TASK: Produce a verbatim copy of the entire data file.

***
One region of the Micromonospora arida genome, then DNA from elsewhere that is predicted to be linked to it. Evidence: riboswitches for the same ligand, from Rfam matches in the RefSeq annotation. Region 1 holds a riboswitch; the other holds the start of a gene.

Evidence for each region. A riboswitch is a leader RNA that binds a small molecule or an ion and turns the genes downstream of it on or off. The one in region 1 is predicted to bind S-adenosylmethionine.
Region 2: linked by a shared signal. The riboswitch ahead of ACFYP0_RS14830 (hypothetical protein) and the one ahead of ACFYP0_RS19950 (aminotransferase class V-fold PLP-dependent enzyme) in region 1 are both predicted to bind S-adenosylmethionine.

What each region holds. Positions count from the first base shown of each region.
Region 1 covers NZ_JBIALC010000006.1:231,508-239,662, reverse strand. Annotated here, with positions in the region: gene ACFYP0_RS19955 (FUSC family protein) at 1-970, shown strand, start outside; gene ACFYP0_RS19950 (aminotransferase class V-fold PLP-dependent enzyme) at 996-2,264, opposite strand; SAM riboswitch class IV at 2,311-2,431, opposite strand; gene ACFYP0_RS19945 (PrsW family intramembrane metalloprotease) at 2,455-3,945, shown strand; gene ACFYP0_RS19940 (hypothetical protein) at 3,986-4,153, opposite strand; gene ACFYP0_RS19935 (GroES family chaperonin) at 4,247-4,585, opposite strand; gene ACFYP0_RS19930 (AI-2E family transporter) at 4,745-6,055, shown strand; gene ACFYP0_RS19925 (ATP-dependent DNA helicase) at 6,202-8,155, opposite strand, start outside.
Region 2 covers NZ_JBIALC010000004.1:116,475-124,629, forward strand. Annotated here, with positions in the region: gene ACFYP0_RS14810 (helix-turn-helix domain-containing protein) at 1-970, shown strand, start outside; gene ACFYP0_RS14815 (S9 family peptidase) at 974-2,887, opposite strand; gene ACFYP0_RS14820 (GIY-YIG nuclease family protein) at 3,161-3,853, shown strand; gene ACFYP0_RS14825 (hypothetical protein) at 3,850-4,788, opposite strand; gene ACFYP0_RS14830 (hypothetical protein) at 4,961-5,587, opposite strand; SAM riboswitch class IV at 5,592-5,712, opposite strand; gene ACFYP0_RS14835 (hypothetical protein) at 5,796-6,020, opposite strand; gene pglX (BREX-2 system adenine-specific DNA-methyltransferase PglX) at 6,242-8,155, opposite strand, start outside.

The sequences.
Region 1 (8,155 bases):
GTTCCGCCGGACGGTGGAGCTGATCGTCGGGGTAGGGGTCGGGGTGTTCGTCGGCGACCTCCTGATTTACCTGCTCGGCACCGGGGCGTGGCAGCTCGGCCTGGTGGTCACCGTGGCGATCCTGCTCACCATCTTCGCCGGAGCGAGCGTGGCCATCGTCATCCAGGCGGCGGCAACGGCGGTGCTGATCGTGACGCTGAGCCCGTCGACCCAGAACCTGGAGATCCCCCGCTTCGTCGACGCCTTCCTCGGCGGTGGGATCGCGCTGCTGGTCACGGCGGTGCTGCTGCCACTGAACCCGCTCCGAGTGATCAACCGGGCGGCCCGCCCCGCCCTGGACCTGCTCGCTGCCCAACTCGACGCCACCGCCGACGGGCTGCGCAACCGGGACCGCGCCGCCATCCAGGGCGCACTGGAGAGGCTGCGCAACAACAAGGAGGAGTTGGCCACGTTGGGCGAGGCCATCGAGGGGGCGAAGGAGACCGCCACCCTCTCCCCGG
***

One region of the Micromonospora arida genome, then DNA from elsewhere that is predicted to be linked to it. Evidence: riboswitches for the same ligand, from Rfam matches in the RefSeq annotation. Region 1 holds a riboswitch; the other holds the start of a gene.

Evidence for each region. A riboswitch is a leader RNA that binds a small molecule or an ion and turns the genes downstream of it on or off. The one in region 1 is predicted to bind S-adenosylmethionine.
Region 2: linked by a shared signal. The riboswitch ahead of ACFYP0_RS14830 (hypothetical protein) and the one ahead of ACFYP0_RS19950 (aminotransferase class V-fold PLP-dependent enzyme) in region 1 are both predicted to bind S-adenosylmethionine.

What each region holds. Positions count from the first base shown of each region.
Region 1 covers NZ_JBIALC010000006.1:231,508-239,662, reverse strand. Annotated here, with positions in the region: gene ACFYP0_RS19955 (FUSC family protein) at 1-970, shown strand, start outside; gene ACFYP0_RS19950 (aminotransferase class V-fold PLP-dependent enzyme) at 996-2,264, opposite strand; SAM riboswitch class IV at 2,311-2,431, opposite strand; gene ACFYP0_RS19945 (PrsW family intramembrane metalloprotease) at 2,455-3,945, shown strand; gene ACFYP0_RS19940 (hypothetical protein) at 3,986-4,153, opposite strand; gene ACFYP0_RS19935 (GroES family chaperonin) at 4,247-4,585, opposite strand; gene ACFYP0_RS19930 (AI-2E family transporter) at 4,745-6,055, shown strand; gene ACFYP0_RS19925 (ATP-dependent DNA helicase) at 6,202-8,155, opposite strand, start outside.
Region 2 covers NZ_JBIALC010000004.1:116,475-124,629, forward strand. Annotated here, with positions in the region: gene ACFYP0_RS14810 (helix-turn-helix domain-containing protein) at 1-970, shown strand, start outside; gene ACFYP0_RS14815 (S9 family peptidase) at 974-2,887, opposite strand; gene ACFYP0_RS14820 (GIY-YIG nuclease family protein) at 3,161-3,853, shown strand; gene ACFYP0_RS14825 (hypothetical protein) at 3,850-4,788, opposite strand; gene ACFYP0_RS14830 (hypothetical protein) at 4,961-5,587, opposite strand; SAM riboswitch class IV at 5,592-5,712, opposite strand; gene ACFYP0_RS14835 (hypothetical protein) at 5,796-6,020, opposite strand; gene pglX (BREX-2 system adenine-specific DNA-methyltransferase PglX) at 6,242-8,155, opposite strand, start outside.

The sequences.
Region 1 (8,155 bases):
GTTCCGCCGGACGGTGGAGCTGATCGTCGGGGTAGGGGTCGGGGTGTTCGTCGGCGACCTCCTGATTTACCTGCTCGGCACCGGGGCGTGGCAGCTCGGCCTGGTGGTCACCGTGGCGATCCTGCTCACCATCTTCGCCGGAGCGAGCGTGGCCATCGTCATCCAGGCGGCGGCAACGGCGGTGCTGATCGTGACGCTGAGCCCGTCGACCCAGAACCTGGAGATCCCCCGCTTCGTCGACGCCTTCCTCGGCGGTGGGATCGCGCTGCTGGTCACGGCGGTGCTGCTGCCACTGAACCCGCTCCGAGTGATCAACCGGGCGGCCCGCCCCGCCCTGGACCTGCTCGCTGCCCAACTCGACGCCACCGCCGACGGGCTGCGCAACCGGGACCGCGCCGCCATCCAGGGCGCACTGGAGAGGCTGCGCAACAACAAGGAGGAGTTGGCCACGTTGGGCGAGGCCATCGAGGGGGCGAAGGAGACCGCCACCCTCTCCCCGG